Two Poignant Accounts of Cannabis Addiction…

I always thought of pot as a fun, harmless distraction—until I realized I couldn’t live without it

The first time I smoked pot, it didn’t work. That’s what I told my friend in the parking lot, as he flicked the roach and we turned back toward our college dorm in upstate New York. He wandered off, and then it hit me. Next thing I knew, I was doubled over, gripped by a long gale of silent, racking laughter. It was as if I suddenly got the joke I’d been missing my whole life. I was in love.

I found my first dealer a few months later, a line cook at the fish and chips restaurant in Halifax where I had a summer job washing dishes. He always gave me my weed pre-rolled into joints and neatly packed into old cassette cases. In the evenings, I’d slip out of my parents’ condo and stroll with exaggerated nonchalance to a nearby lake. There, I’d savour the spliffs until they singed my lips, until my body went from hard spaghetti to cooked noodles, until my skin buzzed with anxious pleasure at the encroaching world around me.

That fall I transferred to Concordia University in Montreal, where my marijuana resources improved dramatically. I met a bike courier who sold me weed by the ounce, half of which I’d sell to a small circle of friends to offset the cost. I developed my preferred technique for rolling: the bud scissored into little green peppercorns, a fingernail’s length of tobacco twisted from the tip of a cigarette, and finally a light dusting of hash, sprinkled like a seasoning on top. Over the next three years, pot became less of an exquisite diversion and more of a familiar texture, a wink from reality. I turned to shrooms and acid for that overwhelming otherworldly sensation; weed was my daily companion, like a wild dog with a crazy grin that travelled with me in my mind.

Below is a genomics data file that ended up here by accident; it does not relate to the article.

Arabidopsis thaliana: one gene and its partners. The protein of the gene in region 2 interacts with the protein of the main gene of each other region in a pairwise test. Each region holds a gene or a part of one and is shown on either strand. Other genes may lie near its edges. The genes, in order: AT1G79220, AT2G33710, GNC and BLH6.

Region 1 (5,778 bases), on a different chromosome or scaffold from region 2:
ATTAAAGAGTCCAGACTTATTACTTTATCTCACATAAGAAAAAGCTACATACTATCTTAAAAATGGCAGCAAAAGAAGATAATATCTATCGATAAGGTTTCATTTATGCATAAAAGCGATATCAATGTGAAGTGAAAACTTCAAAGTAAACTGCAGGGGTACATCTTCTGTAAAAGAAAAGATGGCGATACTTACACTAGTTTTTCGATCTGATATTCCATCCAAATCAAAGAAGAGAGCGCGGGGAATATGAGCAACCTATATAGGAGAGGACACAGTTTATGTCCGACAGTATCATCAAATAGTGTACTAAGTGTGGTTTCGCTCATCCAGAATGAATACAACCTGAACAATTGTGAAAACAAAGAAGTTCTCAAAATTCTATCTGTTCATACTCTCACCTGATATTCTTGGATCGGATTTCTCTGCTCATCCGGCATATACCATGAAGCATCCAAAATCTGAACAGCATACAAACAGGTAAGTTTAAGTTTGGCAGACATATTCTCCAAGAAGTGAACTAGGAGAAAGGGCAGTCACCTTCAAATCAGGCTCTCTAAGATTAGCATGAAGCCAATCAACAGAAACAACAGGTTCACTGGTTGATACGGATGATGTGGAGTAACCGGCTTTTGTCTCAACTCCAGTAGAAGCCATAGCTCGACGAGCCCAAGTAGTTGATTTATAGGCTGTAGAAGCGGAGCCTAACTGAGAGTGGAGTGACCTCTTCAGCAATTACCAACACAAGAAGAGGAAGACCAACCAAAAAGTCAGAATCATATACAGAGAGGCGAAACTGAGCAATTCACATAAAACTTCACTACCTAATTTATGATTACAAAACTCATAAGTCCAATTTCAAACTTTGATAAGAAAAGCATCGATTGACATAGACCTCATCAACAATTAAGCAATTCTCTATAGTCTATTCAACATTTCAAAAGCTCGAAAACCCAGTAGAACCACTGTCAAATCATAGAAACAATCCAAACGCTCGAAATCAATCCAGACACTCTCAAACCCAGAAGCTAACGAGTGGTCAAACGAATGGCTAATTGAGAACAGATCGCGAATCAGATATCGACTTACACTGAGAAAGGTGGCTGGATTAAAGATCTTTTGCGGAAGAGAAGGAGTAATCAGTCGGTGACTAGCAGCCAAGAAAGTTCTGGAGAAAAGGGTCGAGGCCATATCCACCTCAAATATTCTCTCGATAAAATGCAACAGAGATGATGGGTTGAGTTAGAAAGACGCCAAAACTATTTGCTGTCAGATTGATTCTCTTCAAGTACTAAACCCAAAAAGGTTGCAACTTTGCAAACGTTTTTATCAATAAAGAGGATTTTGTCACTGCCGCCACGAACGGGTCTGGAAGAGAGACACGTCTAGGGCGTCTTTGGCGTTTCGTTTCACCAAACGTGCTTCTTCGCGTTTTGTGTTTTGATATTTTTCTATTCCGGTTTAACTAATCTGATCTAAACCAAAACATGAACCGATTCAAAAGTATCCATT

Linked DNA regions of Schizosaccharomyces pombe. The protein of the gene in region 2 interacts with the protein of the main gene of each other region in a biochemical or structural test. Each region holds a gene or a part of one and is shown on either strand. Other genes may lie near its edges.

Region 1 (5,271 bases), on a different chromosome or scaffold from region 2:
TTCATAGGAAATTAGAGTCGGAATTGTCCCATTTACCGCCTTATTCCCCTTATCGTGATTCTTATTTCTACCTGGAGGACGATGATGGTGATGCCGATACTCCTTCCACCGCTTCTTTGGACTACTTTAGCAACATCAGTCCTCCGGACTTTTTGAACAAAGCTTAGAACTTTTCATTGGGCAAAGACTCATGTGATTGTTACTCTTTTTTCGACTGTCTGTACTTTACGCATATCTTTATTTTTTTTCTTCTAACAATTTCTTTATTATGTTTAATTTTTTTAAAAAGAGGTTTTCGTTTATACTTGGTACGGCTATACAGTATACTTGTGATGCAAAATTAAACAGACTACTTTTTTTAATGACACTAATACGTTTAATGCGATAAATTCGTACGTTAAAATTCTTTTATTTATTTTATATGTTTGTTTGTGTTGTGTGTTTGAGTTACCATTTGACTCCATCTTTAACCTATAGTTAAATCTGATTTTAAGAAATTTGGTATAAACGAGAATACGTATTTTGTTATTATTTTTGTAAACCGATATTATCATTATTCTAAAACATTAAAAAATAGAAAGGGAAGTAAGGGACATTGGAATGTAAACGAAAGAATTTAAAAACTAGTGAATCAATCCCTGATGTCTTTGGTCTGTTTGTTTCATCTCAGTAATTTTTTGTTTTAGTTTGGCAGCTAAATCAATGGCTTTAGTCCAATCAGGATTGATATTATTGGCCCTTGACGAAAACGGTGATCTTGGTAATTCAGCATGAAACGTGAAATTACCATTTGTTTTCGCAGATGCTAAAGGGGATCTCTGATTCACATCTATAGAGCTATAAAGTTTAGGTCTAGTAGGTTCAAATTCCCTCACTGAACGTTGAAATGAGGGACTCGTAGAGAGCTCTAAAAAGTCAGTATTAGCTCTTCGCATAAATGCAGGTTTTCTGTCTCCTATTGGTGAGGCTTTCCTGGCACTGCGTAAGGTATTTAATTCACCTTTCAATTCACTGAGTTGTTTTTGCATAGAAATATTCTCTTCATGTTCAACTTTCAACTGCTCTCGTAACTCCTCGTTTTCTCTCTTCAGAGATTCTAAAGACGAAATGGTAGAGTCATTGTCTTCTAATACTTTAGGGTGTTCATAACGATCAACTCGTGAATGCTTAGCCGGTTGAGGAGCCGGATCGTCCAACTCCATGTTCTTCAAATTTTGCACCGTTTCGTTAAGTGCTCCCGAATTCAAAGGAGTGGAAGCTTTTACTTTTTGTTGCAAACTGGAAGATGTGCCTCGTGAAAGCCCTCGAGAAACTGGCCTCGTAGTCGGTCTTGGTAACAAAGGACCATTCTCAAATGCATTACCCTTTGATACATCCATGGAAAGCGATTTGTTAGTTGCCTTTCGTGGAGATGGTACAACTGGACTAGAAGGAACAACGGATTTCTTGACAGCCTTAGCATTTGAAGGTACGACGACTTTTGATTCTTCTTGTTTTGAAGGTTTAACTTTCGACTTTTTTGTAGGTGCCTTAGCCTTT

Link to article here

After Years of Daily ‘Wake ‘n’ Bakes’ I Faced My Battle with Psychological Weed Addiction


It took more than a decade, countless pledges to quit cold turkey, and some harsh words from my grandmother, but I’ve finally decided to start taking my dependence on weed seriously.

This article originally appeared on VICE Canada.

For the past six years or so, I’ve started my day with the same mantra. I peel my eyes open after an extended battle with the snooze button and pledge, “I’m not going to smoke weed this morning.” The mantra is usually followed by a heartfelt promise to myself that I will spend my day writing, as opposed to floating through the world in a weed haze.

I repeat the mantra steadily as I drag my ass out of bed and over to the staple white Ikea shelf that houses my dearest treasures. A black-and-gold witch medallion that belonged to my grandmother hangs there. A small bejeweled elephant perches on top of the shelf—my best friend acquired him for me during her travels. He has a secret compartment, and housed within is a piece of red jade. Red jade, Ashley says, has the power to help combat hesitation and fear.

Alongside the medallion, the elephant, and the jade is my deep blue glass pipe. As the final words of my mantra wisp out of me, I pick it up and stuff it full of weed. I perch on the edge of my bed and smoke “just one bowl.”

As I said, I’ve been a proponent of the wake ‘n’ bake for about six years. But I’ve been smoking just about daily for over a decade now. It started when I was 16, and I’ll be 27 in a couple of weeks.

Given the opportunity, I smoke about three times per day: once in the morning, then in the afternoon, and between one and infinity joints at night, depending on how much weed I have. I smoke just to get through the boring parts of my day: grunt tasks like making breakfast, showering, running errands, and walking to work.

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